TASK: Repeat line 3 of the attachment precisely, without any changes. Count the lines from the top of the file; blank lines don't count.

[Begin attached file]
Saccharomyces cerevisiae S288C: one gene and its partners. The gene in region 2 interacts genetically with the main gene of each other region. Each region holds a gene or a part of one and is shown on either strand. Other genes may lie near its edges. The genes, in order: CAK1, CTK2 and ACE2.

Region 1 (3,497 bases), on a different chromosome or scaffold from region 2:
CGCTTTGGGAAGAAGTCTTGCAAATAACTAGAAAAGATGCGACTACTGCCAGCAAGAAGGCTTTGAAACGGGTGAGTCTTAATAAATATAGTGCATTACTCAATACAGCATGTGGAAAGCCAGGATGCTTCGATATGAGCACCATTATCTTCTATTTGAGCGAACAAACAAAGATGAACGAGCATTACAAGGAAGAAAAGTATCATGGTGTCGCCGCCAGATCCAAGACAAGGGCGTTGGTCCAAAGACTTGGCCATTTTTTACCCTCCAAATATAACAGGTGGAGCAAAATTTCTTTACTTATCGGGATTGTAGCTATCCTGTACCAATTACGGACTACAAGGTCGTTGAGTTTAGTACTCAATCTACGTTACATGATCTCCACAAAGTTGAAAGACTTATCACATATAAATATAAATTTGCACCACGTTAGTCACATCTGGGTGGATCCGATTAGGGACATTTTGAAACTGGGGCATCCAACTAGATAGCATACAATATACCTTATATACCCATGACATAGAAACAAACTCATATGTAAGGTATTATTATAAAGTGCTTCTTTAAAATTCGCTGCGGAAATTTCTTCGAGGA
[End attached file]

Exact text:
CGCTTTGGGAAGAAGTCTTGCAAATAACTAGAAAAGATGCGACTACTGCCAGCAAGAAGGCTTTGAAACGGGTGAGTCTTAATAAATATAGTGCATTACTCAATACAGCATGTGGAAAGCCAGGATGCTTCGATATGAGCACCATTATCTTCTATTTGAGCGAACAAACAAAGATGAACGAGCATTACAAGGAAGAAAAGTATCATGGTGTCGCCGCCAGATCCAAGACAAGGGCGTTGGTCCAAAGACTTGGCCATTTTTTACCCTCCAAATATAACAGGTGGAGCAAAATTTCTTTACTTATCGGGATTGTAGCTATCCTGTACCAATTACGGACTACAAGGTCGTTGAGTTTAGTACTCAATCTACGTTACATGATCTCCACAAAGTTGAAAGACTTATCACATATAAATATAAATTTGCACCACGTTAGTCACATCTGGGTGGATCCGATTAGGGACATTTTGAAACTGGGGCATCCAACTAGATAGCATACAATATACCTTATATACCCATGACATAGAAACAAACTCATATGTAAGGTATTATTATAAAGTGCTTCTTTAAAATTCGCTGCGGAAATTTCTTCGAGGA